ASSET REVALUATION RESERVE Definition

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ASSET REVALUATION RESERVE is an accounting concept and represents a reassessment of the value of a capital asset as at a particular date. The reserve is considered a category of the equity of the entity. An asset is originally recorded in the accounts at its cost and depreciated periodically over its estimated useful life as a measure of the amount of the assets value consumed in that period. In practice, the actual useful life of an asset can be miscalculated or an event can cause a change to the useful life. Consequently, assets occasionally need to be revalued in order to reflect a more close approximation to their "worth" in the accounts. When the asset is revalued, the offsetting entry (in a double entry accounting system) would be either made to the profit or loss accounts or to the equity of the entity.

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SALES is the total amount sold within a stipulated time period, usually 12 months. Sales is usually expressed in monetary terms but can also be in total units of stock or products sold.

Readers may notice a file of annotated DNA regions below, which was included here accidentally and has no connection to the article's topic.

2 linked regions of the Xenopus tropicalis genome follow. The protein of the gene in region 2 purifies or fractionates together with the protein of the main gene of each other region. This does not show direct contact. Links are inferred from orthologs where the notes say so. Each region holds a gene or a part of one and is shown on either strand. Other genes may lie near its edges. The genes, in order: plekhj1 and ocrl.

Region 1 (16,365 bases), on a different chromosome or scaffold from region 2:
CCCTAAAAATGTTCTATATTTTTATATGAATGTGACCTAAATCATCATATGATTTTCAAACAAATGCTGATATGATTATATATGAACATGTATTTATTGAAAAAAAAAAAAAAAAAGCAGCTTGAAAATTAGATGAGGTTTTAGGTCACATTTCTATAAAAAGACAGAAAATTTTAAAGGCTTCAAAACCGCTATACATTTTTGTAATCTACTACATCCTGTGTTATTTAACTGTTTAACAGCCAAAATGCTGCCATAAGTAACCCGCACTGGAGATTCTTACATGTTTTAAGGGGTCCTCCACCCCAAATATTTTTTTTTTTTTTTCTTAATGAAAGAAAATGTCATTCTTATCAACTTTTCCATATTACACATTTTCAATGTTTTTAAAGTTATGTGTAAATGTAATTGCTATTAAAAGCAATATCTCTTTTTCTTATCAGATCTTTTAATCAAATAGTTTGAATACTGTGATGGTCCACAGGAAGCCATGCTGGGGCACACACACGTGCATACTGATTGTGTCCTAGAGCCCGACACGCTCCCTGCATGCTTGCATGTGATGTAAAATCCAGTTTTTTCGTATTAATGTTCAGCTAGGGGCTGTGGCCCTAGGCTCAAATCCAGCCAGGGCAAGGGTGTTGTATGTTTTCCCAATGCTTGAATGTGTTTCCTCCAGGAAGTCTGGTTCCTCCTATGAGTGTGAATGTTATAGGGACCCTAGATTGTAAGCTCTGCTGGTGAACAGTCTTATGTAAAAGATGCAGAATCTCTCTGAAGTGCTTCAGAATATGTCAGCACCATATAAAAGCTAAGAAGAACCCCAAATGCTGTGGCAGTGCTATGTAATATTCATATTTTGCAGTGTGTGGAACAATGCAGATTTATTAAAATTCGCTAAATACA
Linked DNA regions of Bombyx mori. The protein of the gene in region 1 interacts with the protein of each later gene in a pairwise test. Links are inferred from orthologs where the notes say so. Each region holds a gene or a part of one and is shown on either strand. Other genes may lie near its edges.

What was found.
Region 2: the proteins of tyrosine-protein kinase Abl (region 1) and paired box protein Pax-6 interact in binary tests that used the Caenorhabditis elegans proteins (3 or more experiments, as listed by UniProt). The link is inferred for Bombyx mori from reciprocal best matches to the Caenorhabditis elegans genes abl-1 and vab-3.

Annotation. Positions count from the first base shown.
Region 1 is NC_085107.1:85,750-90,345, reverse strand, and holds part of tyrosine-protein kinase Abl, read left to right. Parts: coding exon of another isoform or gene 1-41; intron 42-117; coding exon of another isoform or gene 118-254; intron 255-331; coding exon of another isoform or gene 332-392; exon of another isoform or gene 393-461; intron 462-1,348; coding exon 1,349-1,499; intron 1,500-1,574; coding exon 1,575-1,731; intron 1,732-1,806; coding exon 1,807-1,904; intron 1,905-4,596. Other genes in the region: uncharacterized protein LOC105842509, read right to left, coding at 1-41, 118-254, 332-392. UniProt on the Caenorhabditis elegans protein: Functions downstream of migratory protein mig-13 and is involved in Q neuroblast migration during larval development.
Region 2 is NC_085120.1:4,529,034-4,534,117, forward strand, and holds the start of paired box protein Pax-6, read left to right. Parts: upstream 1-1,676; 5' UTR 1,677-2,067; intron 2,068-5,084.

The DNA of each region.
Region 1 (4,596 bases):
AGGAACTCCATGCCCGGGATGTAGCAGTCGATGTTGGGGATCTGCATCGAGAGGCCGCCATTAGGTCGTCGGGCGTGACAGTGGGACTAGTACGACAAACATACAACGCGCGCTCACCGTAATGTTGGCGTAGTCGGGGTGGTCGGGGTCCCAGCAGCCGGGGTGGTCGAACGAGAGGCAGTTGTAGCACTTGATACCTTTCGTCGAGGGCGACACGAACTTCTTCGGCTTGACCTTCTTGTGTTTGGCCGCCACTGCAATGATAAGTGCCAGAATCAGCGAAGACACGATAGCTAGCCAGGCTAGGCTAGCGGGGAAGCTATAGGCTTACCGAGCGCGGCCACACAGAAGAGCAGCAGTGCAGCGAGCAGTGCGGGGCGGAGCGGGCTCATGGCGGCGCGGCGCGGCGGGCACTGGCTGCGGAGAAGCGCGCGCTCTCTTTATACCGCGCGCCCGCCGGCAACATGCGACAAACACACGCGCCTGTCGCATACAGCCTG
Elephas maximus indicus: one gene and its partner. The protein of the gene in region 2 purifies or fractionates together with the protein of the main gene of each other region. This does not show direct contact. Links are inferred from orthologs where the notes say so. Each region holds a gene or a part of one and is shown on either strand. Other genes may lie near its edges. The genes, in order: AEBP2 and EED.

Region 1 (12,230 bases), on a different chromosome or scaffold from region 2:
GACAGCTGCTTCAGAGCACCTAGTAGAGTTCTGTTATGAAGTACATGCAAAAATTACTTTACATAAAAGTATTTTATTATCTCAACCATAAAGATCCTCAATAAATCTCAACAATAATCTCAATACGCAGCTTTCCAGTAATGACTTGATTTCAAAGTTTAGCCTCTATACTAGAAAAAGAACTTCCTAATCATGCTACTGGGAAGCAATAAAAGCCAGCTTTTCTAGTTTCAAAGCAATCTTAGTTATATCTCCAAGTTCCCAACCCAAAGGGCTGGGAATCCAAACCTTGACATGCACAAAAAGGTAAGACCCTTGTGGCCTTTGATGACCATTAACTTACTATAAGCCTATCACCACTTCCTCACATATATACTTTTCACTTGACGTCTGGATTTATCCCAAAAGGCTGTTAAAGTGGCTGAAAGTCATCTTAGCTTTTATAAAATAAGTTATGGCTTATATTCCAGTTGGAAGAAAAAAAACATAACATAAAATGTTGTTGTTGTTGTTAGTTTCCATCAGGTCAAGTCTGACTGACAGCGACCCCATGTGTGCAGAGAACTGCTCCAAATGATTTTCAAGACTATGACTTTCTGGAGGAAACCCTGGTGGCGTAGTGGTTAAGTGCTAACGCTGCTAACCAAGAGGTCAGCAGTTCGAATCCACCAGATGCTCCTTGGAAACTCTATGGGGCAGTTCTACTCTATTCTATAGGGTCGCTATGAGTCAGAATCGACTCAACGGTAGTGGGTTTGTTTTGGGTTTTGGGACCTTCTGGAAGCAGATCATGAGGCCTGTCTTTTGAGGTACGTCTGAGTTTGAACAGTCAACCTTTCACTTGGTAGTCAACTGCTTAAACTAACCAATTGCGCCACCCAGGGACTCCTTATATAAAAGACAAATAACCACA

PROFIT MULTIPLE: Profit and sales multiples are the most widely used valuation benchmarks used in valuing a business. The information needed are pretax profits and a market multiplier, which may be 1, 2, 3, or 4 and usually a ceiling of 5. The market multiplier can be found in various financial publications, as well as analyzing the sale of comparable businesses. This method is easy to understand and use. The profit multiple is often used as the valuation ceiling benchmark.

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